Superior Services provides FIXFAST USA OSHA-compliant roof safety solutions and products to ensure a safe working environment on commercial roofs.

OSHA Compliant Roof Safety

Superior Services is proud to offer FIXFAST USA OSHA compliance roof safety compliance programs. We are the leaders in consulting and advising best practice OSHA roof safety.

Learn more about our OSHA Roof Safety Compliance programs below. Call us at 517-321-8222 or contact us via email to schedule a HIGH FIVE™ FIXFAST review.

The HIGH FIVE™ FIXFAST program is designed utilizing roof protection equipment such as guardrails, anchors, lifeline systems, roof hatches and fixed ladders. The HIGH FIVE™ system is broken down into the following 5 areas of roof safety:

  • 1. Roof Access
  • 2. Roof Access Fall Hazards
  • 3. Designated Walkway Routes
  • 4. Equipment Near Fall Hazards
  • 5. Unprotected Edges
Toe-boards are recommended on guardrail systems that are over access doors, walk-paths or areas where people may be working below per OSHA 1910.28(c)(1).
Roof hatches (when open) are considered a hole and therefore are a fall hazard. OSHA 1910.28(b)(3)(i), OSHA 1910.28(b)(3)(iv).
Fixed ladders over 24ft in vertical height require a ladder safety device or fall protection anchor per OSHA 1910.28(b)(9)(i) A, B, C & D.
Equipment within 15ft of a fall hazard must be protected by a form of fall protection. Exception for the 6ft - 15ft zone: if the work performed is temporary and infrequent, a warning line could be used. OSHA 1910.28(b)(13)(ii).
Skylights must be protected as per OSHA 1910.28(b)(3)(i)
When workers are 15ft or greater from the fall hazard, fall protection is still required. If the work performed is temporary and infrequent, then fall protection is not required per OSHA 1910.28(b)(13)(iii)(A). If there’s frequent access, fall protection will be required.
Safe access must be provided over obstacles, pipes or elevation changes that exceed 19in per OSHA 1926.1051(a).
If the parapet wall height is less than 39in, a form of fall protection must be provided. OSHA 1910.29(b)(1).
Clearly designated paths of travel coupled with documented training can result in workers being kept away from fall hazards. OSHA 1910.22(c).
Warning Line Systems can be set no closer than 6ft from the leading edge if the work being performed is “infrequent and temporary.” Best practice is to install warning lines 15ft from the leading edge. OSHA 1910.28(b)(13)(ii).

Roof Access
The first step is making sure that the initial roof access is safe. Most falls and accidents occur within roof access. Equipment within safe, OSHA approved roof access includes fixed ladders, roof hatches, elevated work platforms and exterior stair system. Key safety questions include: Is fall protection required on the method of access? Can unauthorized persons access the roof?

Roof Access Fall Hazards
The second step of the HIGH FIVE™ FIXFAST program is discovering what fall hazards are present at the access or egress point of the roof. As this is evaluated, the important question is “Would someone accessing the roof be exposed to a fall hazard more than 4 feet?” To prevent this, roof guardrail systems can be installed for fall protection near ladders, stairs and roof hatches. If portable ladders are to be used, ladder support brackets can be utilized.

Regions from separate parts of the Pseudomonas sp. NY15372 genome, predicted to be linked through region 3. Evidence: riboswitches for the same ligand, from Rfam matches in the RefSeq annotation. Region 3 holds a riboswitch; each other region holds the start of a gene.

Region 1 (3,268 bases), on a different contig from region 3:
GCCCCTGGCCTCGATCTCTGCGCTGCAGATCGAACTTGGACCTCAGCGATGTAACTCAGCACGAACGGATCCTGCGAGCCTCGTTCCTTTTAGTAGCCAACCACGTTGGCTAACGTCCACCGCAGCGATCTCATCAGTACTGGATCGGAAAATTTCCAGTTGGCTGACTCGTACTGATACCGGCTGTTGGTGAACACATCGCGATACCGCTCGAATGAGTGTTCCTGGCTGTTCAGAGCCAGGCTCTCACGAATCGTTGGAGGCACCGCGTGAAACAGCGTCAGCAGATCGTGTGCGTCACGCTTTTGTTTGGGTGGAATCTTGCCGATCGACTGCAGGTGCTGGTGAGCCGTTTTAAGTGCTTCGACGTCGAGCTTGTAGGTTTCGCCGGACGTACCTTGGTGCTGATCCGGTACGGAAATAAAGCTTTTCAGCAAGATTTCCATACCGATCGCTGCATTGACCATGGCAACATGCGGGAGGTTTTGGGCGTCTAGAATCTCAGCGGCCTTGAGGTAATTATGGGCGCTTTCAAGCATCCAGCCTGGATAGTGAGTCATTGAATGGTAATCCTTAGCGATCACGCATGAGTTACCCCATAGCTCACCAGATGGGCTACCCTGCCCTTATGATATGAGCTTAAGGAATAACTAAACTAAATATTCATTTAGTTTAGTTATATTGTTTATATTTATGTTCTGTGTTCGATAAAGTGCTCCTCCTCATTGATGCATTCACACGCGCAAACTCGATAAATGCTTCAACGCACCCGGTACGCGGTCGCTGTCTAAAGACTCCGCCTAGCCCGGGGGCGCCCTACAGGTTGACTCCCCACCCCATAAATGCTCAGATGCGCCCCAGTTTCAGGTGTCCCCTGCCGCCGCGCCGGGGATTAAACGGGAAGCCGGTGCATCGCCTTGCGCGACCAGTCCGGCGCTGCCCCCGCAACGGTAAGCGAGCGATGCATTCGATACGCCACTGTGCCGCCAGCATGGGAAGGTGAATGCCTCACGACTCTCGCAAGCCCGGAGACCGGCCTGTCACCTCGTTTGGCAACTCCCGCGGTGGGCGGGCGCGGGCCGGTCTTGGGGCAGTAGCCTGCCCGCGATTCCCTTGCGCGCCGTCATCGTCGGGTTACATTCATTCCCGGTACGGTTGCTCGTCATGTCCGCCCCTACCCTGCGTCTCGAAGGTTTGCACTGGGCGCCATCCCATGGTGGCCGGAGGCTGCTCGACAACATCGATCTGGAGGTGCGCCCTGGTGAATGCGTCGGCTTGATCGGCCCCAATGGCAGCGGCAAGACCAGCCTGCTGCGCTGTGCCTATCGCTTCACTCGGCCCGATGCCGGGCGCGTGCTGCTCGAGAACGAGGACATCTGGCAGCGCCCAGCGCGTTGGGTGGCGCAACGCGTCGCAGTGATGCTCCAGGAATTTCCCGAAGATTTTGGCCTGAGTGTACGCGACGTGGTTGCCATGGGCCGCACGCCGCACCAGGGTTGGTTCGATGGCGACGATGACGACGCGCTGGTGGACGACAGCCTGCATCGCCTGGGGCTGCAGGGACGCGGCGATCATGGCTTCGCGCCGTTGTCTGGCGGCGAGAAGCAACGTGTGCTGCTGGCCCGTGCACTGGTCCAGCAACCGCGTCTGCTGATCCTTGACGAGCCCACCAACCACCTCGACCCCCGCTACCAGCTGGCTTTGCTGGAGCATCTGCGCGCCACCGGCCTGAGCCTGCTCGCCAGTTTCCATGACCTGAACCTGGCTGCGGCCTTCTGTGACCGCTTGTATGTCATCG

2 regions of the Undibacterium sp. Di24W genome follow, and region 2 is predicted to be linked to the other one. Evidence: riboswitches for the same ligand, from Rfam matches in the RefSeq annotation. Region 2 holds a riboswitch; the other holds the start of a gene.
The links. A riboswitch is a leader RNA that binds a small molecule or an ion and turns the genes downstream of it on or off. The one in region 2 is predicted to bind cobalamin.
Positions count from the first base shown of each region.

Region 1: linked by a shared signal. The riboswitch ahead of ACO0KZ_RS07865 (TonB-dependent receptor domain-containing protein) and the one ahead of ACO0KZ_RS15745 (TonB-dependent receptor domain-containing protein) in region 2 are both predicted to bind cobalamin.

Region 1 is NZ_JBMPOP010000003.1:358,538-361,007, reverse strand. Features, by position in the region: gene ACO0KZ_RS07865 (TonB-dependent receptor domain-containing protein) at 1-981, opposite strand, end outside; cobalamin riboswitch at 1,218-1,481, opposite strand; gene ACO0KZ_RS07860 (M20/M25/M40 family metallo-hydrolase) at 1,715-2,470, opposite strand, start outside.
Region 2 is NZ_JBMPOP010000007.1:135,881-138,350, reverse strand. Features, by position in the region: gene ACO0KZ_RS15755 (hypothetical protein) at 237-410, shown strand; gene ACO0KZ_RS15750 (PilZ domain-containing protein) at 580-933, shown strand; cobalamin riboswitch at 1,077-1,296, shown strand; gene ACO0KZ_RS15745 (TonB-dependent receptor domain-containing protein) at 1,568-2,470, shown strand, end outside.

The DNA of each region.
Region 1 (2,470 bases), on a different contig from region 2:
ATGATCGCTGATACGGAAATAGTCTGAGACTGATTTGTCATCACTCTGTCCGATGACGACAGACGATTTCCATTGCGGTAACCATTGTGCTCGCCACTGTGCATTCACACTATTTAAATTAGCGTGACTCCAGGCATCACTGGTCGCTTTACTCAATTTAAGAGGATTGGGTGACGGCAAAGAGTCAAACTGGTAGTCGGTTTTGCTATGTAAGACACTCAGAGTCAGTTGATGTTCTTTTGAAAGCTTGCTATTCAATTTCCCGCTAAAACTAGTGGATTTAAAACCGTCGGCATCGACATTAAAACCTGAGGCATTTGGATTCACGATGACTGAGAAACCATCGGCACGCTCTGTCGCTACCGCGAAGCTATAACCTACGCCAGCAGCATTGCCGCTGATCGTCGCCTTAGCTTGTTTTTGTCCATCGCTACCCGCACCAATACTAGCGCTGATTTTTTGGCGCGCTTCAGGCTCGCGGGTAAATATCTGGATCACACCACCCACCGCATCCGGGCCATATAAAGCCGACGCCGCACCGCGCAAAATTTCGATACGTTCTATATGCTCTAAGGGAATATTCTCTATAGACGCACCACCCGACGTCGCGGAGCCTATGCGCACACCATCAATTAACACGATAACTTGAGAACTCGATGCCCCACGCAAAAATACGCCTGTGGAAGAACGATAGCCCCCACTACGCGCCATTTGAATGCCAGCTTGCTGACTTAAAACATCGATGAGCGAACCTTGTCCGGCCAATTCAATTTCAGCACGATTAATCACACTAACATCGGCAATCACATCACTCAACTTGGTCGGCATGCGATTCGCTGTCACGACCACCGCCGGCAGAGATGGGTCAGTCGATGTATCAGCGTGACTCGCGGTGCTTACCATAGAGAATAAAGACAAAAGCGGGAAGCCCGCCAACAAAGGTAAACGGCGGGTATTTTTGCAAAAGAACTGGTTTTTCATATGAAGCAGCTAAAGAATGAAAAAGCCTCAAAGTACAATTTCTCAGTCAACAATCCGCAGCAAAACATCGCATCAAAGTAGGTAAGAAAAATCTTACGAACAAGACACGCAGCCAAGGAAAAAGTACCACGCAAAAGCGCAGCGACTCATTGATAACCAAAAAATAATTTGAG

Designated Walkway Routes
The third step of the HIGH FIVE™ FIXFAST program is confirming that designated walkways and walkway routes are clearly marked. Marked walkway routes assist workers to avoid fall hazards and keep them on designated paths. Walkway routes should keep workers away from skylights, smoke vents, openings, elevation changes or any other possible hazards.

Equipment Near Fall Hazards
The fourth step of the HIGH FIVE™ FIXFAST program is to identify all possible equipment within the danger zone. Any equipment on a low slope roof that is within 15 feet of the leading edge or fall hazard must be within OSHA compliance. This often calls for roof guardrail systems to be constructed around the equipment to ensure passive protection. Other solutions may include a warning line system and a fall restraint or fall arrest system.

Unprotected Edges
The fifth step of the HIGH FIVE™ FIXFAST program is to locate and be aware of any unprotected edges on the roof. Unprotected edges are a serious risk to those working on the roof. Unprotected edges are dangerous due to sloped roofs with slippery surfaces and possible trip hazards. Securing unprotected edges means installing roof guard rail systems, warning line systems, fall arrest roof anchors and lifelines.

The zones below outline the OSHA roof safety guidance zones:

Red Zone

Accounts for the 6 feet closest to the leading edge and typically the most dangerous area on the rooftop. When a person is working in this area, OSHA requires conventional fall protection such as guardrails, anchors or lifeline systems.
OSHA 1910.28(b)(13)(i)

Orange Zone

Covers the area 6 feet to 15 feet from the leading edge. Conventional fall protection such as guardrails, anchors or lifeline systems are required as danger remains high due to the proximity to the roof edge. If the work being performed is “infrequent and temporary,” the employer may use a designated area. Designated areas are typically created by using a warning line system. OSHA does not clearly state what constitutes as an “infrequent and temporary” task.
OSHA 1910.28(b)(13)(ii)

Green Zone

The least dangerous, but still requires safety measures to ensure worker safety. When work is performed 15 feet or more from the roof edge, the employer must protect each employee by providing a fall protection system or a designated area. If the work being performed is "infrequent and temporary," fall protection isn't required, but we still recommend it. Remember that there could be other risks in this zone such as skylights, pits, elevation changes and other trip hazards.
OSHA 1910.28(b)(13)(iii)